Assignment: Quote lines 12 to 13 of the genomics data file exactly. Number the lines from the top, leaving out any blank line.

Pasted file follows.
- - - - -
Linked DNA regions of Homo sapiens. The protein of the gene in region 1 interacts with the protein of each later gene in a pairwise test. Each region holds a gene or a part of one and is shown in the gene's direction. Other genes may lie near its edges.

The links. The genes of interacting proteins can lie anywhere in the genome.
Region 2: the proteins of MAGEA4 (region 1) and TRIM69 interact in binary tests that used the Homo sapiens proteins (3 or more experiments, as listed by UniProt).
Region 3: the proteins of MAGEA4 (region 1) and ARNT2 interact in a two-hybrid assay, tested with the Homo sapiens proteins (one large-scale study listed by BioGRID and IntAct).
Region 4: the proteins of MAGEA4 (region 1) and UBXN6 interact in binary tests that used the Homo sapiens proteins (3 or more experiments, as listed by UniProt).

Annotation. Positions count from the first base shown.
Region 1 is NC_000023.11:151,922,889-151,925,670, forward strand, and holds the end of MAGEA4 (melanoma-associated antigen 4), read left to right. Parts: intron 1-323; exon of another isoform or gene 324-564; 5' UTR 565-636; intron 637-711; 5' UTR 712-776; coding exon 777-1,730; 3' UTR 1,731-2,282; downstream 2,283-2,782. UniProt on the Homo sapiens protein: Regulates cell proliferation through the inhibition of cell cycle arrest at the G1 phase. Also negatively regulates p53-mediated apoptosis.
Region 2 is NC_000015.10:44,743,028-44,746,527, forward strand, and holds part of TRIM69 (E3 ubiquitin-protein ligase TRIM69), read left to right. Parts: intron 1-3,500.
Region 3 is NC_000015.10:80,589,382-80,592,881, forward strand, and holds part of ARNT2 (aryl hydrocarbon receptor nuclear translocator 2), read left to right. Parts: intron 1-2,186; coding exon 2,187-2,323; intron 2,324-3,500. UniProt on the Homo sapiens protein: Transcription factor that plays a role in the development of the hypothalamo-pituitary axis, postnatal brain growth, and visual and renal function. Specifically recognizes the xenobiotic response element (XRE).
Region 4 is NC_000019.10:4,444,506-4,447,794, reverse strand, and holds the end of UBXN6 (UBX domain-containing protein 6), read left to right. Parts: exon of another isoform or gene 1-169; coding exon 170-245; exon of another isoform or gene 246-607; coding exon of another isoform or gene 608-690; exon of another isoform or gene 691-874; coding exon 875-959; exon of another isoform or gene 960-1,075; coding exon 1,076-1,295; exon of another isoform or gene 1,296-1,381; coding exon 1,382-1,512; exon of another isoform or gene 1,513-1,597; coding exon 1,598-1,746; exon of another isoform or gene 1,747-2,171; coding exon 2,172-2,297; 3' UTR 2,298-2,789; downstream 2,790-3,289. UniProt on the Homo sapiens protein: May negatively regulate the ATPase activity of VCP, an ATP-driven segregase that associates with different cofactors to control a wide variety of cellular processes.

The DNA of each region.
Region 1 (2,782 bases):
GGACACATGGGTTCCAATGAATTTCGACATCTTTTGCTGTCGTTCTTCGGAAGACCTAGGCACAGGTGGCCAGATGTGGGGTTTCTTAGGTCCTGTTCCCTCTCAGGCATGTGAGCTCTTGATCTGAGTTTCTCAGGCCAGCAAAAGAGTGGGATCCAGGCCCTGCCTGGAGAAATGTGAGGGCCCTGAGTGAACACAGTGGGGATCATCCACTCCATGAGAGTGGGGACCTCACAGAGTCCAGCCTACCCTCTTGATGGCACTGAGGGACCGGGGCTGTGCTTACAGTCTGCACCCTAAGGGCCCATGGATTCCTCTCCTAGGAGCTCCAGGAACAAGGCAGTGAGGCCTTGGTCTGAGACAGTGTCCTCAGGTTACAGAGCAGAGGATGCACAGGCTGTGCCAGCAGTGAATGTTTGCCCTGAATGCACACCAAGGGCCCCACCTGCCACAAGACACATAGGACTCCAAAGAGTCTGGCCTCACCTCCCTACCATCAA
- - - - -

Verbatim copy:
Region 1 (2,782 bases):
GGACACATGGGTTCCAATGAATTTCGACATCTTTTGCTGTCGTTCTTCGGAAGACCTAGGCACAGGTGGCCAGATGTGGGGTTTCTTAGGTCCTGTTCCCTCTCAGGCATGTGAGCTCTTGATCTGAGTTTCTCAGGCCAGCAAAAGAGTGGGATCCAGGCCCTGCCTGGAGAAATGTGAGGGCCCTGAGTGAACACAGTGGGGATCATCCACTCCATGAGAGTGGGGACCTCACAGAGTCCAGCCTACCCTCTTGATGGCACTGAGGGACCGGGGCTGTGCTTACAGTCTGCACCCTAAGGGCCCATGGATTCCTCTCCTAGGAGCTCCAGGAACAAGGCAGTGAGGCCTTGGTCTGAGACAGTGTCCTCAGGTTACAGAGCAGAGGATGCACAGGCTGTGCCAGCAGTGAATGTTTGCCCTGAATGCACACCAAGGGCCCCACCTGCCACAAGACACATAGGACTCCAAAGAGTCTGGCCTCACCTCCCTACCATCAA